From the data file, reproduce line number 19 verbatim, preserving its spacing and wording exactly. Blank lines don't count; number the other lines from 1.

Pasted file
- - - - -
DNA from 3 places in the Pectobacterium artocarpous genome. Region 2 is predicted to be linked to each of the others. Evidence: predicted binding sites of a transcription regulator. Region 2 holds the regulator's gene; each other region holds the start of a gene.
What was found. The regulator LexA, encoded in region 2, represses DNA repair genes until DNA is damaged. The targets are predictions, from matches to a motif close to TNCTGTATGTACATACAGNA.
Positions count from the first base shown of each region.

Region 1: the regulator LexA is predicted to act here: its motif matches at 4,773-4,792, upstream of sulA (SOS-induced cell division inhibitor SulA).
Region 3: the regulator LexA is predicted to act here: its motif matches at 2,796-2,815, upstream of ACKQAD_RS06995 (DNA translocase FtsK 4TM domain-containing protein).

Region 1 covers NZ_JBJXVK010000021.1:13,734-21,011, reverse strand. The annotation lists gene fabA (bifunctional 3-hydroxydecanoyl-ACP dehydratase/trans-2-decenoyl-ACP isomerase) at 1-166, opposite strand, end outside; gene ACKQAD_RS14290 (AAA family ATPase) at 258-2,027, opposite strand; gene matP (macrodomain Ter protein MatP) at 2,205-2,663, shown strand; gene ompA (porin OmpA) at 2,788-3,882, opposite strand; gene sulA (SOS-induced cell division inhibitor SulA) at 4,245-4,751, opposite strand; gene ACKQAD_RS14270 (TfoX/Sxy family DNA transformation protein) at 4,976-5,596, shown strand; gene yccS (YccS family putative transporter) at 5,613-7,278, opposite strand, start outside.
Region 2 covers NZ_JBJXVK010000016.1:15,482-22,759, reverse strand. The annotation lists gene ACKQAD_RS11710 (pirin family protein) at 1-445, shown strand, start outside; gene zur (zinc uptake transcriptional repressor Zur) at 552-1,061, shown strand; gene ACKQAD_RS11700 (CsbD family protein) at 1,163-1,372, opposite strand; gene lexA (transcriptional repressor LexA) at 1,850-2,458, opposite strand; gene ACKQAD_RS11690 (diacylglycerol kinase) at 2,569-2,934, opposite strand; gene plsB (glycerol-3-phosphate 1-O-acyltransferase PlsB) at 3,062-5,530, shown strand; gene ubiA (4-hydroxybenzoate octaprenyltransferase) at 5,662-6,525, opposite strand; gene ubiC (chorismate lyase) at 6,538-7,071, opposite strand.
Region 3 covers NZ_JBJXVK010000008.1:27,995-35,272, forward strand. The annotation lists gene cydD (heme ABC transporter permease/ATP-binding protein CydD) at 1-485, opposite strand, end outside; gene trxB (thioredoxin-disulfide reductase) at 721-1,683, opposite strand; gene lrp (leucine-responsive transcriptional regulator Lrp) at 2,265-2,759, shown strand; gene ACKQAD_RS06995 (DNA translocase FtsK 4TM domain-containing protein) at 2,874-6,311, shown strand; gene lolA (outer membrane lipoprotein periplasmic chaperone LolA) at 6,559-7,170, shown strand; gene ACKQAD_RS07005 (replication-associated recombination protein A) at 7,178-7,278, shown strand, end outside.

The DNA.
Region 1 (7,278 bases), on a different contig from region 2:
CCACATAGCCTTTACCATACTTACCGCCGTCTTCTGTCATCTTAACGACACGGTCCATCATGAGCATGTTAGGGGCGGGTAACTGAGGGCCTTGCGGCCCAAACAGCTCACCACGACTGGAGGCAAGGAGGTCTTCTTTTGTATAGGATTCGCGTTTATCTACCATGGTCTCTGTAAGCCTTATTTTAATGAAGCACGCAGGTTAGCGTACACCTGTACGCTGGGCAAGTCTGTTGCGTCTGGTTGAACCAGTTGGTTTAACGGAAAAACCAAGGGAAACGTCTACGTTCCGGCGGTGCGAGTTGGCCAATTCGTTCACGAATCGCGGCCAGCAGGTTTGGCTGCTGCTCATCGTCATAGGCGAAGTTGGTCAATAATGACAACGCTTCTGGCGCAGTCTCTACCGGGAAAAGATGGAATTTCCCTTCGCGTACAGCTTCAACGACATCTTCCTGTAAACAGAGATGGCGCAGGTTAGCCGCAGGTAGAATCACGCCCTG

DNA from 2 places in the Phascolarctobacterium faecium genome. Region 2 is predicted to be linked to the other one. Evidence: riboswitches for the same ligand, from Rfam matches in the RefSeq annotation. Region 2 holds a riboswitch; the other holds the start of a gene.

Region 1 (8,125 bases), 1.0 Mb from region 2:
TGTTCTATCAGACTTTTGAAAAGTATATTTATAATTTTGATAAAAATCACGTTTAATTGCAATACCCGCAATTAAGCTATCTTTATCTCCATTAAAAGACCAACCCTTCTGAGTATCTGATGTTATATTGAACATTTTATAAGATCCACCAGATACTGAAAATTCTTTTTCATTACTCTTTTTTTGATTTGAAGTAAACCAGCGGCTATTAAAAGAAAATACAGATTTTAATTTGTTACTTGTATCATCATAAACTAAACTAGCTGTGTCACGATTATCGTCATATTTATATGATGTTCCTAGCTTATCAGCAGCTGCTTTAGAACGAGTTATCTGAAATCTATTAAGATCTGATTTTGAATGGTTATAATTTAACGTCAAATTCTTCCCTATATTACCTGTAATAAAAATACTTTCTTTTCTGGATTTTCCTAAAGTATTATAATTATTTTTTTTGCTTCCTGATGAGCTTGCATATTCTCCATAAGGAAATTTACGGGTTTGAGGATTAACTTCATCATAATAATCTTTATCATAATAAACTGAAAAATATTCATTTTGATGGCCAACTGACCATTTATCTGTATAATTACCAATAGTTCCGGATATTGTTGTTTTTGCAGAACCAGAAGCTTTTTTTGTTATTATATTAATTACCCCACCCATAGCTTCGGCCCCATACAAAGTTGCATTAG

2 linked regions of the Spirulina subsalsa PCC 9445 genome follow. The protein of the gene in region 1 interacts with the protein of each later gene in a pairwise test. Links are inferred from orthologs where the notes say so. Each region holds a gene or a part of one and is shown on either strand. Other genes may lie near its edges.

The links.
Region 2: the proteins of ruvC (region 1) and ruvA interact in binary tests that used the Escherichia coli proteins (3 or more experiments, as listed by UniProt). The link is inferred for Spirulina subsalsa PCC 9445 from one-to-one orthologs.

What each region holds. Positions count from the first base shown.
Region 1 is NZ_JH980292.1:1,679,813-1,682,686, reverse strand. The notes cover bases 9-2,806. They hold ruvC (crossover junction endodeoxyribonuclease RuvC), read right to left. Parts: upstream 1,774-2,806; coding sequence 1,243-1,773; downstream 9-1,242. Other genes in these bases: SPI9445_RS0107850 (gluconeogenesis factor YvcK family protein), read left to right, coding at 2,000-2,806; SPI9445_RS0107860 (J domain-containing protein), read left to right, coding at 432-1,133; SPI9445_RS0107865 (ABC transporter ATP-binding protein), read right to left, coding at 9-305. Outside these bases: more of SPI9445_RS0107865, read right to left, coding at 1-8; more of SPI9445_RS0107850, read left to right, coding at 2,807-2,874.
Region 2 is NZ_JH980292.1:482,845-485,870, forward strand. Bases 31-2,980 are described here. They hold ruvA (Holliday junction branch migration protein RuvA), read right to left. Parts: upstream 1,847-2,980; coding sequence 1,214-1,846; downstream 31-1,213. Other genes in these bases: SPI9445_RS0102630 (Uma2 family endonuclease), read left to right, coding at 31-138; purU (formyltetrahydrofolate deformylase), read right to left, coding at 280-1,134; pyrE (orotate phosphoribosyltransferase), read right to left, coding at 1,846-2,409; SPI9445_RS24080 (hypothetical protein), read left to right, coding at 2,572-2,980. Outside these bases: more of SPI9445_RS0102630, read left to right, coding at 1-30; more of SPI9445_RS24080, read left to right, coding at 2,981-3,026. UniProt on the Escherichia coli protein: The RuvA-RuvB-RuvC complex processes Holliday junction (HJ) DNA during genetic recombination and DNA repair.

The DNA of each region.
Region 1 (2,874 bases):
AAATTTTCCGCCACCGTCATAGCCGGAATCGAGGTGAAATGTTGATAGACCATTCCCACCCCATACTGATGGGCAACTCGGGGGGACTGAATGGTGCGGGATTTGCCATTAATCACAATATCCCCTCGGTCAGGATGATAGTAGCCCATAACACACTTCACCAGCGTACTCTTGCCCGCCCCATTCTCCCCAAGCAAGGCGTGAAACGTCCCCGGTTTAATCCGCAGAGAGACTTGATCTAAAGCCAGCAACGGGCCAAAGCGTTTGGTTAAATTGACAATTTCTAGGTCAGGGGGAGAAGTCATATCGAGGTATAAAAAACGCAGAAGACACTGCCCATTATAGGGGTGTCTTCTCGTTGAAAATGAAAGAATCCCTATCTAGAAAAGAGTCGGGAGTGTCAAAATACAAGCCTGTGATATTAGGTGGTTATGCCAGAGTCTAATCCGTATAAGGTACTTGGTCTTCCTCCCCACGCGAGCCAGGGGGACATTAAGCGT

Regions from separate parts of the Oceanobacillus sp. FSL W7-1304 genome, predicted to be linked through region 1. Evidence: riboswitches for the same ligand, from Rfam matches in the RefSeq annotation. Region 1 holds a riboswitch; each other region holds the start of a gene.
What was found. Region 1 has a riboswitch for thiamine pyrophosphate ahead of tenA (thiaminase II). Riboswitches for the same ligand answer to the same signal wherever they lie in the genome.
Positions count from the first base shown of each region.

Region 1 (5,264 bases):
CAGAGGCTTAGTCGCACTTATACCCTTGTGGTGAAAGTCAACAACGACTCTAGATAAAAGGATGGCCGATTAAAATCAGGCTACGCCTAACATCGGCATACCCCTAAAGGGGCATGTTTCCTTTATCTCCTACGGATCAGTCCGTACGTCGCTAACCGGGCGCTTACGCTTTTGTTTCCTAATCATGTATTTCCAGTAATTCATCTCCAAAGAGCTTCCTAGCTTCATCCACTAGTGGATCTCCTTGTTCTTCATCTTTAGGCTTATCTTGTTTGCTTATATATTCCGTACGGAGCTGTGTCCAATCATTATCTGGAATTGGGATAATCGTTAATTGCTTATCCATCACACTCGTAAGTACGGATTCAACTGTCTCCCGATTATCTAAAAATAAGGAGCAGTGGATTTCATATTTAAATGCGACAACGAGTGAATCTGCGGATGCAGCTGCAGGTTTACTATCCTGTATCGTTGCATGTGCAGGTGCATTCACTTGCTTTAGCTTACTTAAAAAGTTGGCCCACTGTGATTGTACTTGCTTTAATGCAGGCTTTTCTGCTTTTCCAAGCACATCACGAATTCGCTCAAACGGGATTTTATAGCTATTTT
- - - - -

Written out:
Region 1 is NZ_JH980292.1:1,679,813-1,682,686, reverse strand. The notes cover bases 9-2,806. They hold ruvC (crossover junction endodeoxyribonuclease RuvC), read right to left. Parts: upstream 1,774-2,806; coding sequence 1,243-1,773; downstream 9-1,242. Other genes in these bases: SPI9445_RS0107850 (gluconeogenesis factor YvcK family protein), read left to right, coding at 2,000-2,806; SPI9445_RS0107860 (J domain-containing protein), read left to right, coding at 432-1,133; SPI9445_RS0107865 (ABC transporter ATP-binding protein), read right to left, coding at 9-305. Outside these bases: more of SPI9445_RS0107865, read right to left, coding at 1-8; more of SPI9445_RS0107850, read left to right, coding at 2,807-2,874.